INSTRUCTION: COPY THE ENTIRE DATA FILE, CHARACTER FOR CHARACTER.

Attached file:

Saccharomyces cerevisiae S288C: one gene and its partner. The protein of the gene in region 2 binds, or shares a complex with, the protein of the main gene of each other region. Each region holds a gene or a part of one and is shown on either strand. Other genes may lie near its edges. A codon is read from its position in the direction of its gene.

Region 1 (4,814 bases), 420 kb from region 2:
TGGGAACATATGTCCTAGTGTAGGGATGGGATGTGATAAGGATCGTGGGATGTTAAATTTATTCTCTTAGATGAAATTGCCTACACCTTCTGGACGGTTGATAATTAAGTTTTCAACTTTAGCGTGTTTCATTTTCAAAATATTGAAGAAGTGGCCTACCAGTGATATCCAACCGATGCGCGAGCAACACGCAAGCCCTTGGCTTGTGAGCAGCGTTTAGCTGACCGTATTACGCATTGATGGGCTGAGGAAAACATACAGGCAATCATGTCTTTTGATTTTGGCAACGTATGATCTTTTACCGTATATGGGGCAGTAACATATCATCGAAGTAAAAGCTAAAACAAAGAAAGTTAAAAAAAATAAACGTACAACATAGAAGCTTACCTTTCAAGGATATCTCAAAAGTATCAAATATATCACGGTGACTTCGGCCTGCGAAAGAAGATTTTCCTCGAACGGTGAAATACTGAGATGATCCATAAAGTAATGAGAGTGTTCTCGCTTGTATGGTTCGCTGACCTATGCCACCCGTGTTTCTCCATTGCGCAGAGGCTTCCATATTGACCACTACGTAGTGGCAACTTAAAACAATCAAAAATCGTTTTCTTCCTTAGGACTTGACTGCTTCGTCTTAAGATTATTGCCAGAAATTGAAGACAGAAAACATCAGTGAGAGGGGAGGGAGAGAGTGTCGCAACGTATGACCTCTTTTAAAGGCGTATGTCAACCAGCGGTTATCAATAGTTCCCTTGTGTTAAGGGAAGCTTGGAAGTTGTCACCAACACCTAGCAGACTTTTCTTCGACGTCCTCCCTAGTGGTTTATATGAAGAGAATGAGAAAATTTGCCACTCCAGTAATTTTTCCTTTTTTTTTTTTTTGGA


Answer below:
Saccharomyces cerevisiae S288C: one gene and its partner. The protein of the gene in region 2 binds, or shares a complex with, the protein of the main gene of each other region. Each region holds a gene or a part of one and is shown on either strand. Other genes may lie near its edges. A codon is read from its position in the direction of its gene.

Region 1 (4,814 bases), 420 kb from region 2:
TGGGAACATATGTCCTAGTGTAGGGATGGGATGTGATAAGGATCGTGGGATGTTAAATTTATTCTCTTAGATGAAATTGCCTACACCTTCTGGACGGTTGATAATTAAGTTTTCAACTTTAGCGTGTTTCATTTTCAAAATATTGAAGAAGTGGCCTACCAGTGATATCCAACCGATGCGCGAGCAACACGCAAGCCCTTGGCTTGTGAGCAGCGTTTAGCTGACCGTATTACGCATTGATGGGCTGAGGAAAACATACAGGCAATCATGTCTTTTGATTTTGGCAACGTATGATCTTTTACCGTATATGGGGCAGTAACATATCATCGAAGTAAAAGCTAAAACAAAGAAAGTTAAAAAAAATAAACGTACAACATAGAAGCTTACCTTTCAAGGATATCTCAAAAGTATCAAATATATCACGGTGACTTCGGCCTGCGAAAGAAGATTTTCCTCGAACGGTGAAATACTGAGATGATCCATAAAGTAATGAGAGTGTTCTCGCTTGTATGGTTCGCTGACCTATGCCACCCGTGTTTCTCCATTGCGCAGAGGCTTCCATATTGACCACTACGTAGTGGCAACTTAAAACAATCAAAAATCGTTTTCTTCCTTAGGACTTGACTGCTTCGTCTTAAGATTATTGCCAGAAATTGAAGACAGAAAACATCAGTGAGAGGGGAGGGAGAGAGTGTCGCAACGTATGACCTCTTTTAAAGGCGTATGTCAACCAGCGGTTATCAATAGTTCCCTTGTGTTAAGGGAAGCTTGGAAGTTGTCACCAACACCTAGCAGACTTTTCTTCGACGTCCTCCCTAGTGGTTTATATGAAGAGAATGAGAAAATTTGCCACTCCAGTAATTTTTCCTTTTTTTTTTTTTTGGA